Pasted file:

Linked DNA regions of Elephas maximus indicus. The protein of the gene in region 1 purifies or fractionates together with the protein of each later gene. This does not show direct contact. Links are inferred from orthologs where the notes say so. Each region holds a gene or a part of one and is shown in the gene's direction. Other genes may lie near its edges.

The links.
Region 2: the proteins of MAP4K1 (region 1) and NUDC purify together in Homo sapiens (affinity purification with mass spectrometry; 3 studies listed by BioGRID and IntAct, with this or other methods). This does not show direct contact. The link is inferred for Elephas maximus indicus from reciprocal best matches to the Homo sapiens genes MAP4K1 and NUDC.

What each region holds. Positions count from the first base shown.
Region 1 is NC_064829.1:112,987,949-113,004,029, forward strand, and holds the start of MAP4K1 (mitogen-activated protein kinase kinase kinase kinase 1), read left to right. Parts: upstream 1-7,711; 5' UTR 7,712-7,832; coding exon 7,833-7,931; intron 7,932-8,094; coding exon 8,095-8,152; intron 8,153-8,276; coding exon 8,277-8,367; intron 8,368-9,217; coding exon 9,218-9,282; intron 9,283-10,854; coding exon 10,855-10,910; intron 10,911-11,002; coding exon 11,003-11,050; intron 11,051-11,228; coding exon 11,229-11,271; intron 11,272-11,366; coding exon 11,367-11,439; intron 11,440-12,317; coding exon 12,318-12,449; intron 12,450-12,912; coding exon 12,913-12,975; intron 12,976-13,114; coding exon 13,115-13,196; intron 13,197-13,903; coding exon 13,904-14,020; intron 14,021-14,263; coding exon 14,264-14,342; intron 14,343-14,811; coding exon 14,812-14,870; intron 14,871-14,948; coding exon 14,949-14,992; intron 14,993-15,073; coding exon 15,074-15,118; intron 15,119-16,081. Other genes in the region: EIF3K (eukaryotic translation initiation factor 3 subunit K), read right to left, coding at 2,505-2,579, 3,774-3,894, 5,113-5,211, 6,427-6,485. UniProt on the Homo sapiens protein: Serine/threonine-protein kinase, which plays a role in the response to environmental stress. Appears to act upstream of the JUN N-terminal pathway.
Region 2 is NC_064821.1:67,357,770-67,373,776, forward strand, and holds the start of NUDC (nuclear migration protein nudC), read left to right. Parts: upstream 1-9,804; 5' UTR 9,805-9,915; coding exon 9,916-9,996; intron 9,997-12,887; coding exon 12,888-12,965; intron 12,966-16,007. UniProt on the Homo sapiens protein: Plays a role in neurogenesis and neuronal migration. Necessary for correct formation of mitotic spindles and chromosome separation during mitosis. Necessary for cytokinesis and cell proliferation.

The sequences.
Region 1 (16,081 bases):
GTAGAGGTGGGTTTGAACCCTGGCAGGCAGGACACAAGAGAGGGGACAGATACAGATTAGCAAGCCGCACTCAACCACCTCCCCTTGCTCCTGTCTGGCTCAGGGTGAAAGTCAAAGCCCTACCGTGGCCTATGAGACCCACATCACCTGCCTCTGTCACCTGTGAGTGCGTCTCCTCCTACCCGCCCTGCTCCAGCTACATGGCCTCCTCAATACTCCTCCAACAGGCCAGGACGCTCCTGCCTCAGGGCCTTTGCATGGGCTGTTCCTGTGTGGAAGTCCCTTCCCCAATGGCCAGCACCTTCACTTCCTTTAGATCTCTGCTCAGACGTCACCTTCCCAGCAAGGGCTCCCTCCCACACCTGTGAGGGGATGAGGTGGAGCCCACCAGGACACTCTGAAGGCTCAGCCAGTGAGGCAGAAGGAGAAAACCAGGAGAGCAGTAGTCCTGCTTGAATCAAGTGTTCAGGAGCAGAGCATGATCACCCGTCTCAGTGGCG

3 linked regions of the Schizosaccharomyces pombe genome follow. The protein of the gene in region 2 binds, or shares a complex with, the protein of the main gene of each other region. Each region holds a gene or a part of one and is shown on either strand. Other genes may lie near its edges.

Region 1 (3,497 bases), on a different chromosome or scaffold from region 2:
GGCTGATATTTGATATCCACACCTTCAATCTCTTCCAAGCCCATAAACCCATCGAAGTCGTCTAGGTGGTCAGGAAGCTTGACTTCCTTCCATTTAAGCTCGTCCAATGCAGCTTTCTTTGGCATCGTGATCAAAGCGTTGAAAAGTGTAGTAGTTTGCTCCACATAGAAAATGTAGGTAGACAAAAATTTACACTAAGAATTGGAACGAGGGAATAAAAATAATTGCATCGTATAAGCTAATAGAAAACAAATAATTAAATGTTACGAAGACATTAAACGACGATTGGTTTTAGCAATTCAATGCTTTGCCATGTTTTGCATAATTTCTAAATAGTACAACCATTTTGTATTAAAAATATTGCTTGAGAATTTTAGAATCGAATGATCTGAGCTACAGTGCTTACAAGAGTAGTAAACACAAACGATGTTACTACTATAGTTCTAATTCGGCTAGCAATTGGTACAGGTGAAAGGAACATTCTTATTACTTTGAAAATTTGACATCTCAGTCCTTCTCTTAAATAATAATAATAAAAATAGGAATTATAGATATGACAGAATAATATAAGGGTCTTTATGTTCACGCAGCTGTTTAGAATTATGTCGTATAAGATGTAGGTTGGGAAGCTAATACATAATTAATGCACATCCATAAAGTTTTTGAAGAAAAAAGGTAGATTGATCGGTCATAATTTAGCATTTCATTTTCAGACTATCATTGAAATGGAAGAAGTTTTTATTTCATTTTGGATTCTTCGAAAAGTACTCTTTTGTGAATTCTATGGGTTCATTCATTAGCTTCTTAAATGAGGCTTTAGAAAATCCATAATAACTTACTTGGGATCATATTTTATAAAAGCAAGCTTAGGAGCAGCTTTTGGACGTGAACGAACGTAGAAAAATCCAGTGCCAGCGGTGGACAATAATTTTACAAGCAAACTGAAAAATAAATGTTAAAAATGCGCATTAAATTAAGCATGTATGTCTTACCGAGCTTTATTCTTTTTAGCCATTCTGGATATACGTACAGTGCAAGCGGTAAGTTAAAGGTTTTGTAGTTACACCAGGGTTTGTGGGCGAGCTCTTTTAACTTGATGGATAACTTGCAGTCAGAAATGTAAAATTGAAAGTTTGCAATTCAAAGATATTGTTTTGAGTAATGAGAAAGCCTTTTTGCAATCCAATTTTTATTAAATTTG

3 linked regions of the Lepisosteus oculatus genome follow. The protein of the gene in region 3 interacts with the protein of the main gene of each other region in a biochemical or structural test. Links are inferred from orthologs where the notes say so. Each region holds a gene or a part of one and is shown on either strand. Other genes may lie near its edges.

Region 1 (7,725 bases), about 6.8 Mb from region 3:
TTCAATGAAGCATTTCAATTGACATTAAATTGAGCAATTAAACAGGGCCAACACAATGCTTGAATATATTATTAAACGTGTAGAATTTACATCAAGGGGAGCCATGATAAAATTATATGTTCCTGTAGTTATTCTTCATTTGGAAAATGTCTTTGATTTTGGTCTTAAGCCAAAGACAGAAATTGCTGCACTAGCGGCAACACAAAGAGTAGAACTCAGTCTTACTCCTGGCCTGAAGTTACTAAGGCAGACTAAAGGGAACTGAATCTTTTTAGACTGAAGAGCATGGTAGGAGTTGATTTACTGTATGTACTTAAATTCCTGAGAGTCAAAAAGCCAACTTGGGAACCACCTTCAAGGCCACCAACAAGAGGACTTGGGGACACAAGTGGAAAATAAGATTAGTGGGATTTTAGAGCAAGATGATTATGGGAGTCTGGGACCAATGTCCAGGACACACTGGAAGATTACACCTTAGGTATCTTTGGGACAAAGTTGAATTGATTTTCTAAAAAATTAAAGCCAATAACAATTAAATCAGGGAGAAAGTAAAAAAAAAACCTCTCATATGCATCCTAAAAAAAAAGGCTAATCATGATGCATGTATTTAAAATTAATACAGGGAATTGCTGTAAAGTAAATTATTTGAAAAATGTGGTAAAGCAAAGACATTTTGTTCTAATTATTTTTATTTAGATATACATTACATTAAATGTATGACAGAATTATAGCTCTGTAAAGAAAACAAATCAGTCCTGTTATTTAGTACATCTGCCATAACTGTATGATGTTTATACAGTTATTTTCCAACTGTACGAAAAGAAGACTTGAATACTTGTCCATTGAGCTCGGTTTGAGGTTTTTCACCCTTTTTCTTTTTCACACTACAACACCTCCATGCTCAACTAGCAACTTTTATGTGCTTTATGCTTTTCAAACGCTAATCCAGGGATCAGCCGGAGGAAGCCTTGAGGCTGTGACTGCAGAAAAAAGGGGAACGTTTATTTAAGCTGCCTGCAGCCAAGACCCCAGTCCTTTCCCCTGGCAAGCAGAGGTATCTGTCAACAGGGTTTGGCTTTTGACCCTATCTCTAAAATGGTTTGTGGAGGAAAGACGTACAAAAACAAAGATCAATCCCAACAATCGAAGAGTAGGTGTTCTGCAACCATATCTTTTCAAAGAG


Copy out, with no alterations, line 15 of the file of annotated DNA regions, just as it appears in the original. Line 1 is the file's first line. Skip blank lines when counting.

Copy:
TTCAATGAAGCATTTCAATTGACATTAAATTGAGCAATTAAACAGGGCCAACACAATGCTTGAATATATTATTAAACGTGTAGAATTTACATCAAGGGGAGCCATGATAAAATTATATGTTCCTGTAGTTATTCTTCATTTGGAAAATGTCTTTGATTTTGGTCTTAAGCCAAAGACAGAAATTGCTGCACTAGCGGCAACACAAAGAGTAGAACTCAGTCTTACTCCTGGCCTGAAGTTACTAAGGCAGACTAAAGGGAACTGAATCTTTTTAGACTGAAGAGCATGGTAGGAGTTGATTTACTGTATGTACTTAAATTCCTGAGAGTCAAAAAGCCAACTTGGGAACCACCTTCAAGGCCACCAACAAGAGGACTTGGGGACACAAGTGGAAAATAAGATTAGTGGGATTTTAGAGCAAGATGATTATGGGAGTCTGGGACCAATGTCCAGGACACACTGGAAGATTACACCTTAGGTATCTTTGGGACAAAGTTGAATTGATTTTCTAAAAAATTAAAGCCAATAACAATTAAATCAGGGAGAAAGTAAAAAAAAAACCTCTCATATGCATCCTAAAAAAAAAGGCTAATCATGATGCATGTATTTAAAATTAATACAGGGAATTGCTGTAAAGTAAATTATTTGAAAAATGTGGTAAAGCAAAGACATTTTGTTCTAATTATTTTTATTTAGATATACATTACATTAAATGTATGACAGAATTATAGCTCTGTAAAGAAAACAAATCAGTCCTGTTATTTAGTACATCTGCCATAACTGTATGATGTTTATACAGTTATTTTCCAACTGTACGAAAAGAAGACTTGAATACTTGTCCATTGAGCTCGGTTTGAGGTTTTTCACCCTTTTTCTTTTTCACACTACAACACCTCCATGCTCAACTAGCAACTTTTATGTGCTTTATGCTTTTCAAACGCTAATCCAGGGATCAGCCGGAGGAAGCCTTGAGGCTGTGACTGCAGAAAAAAGGGGAACGTTTATTTAAGCTGCCTGCAGCCAAGACCCCAGTCCTTTCCCCTGGCAAGCAGAGGTATCTGTCAACAGGGTTTGGCTTTTGACCCTATCTCTAAAATGGTTTGTGGAGGAAAGACGTACAAAAACAAAGATCAATCCCAACAATCGAAGAGTAGGTGTTCTGCAACCATATCTTTTCAAAGAG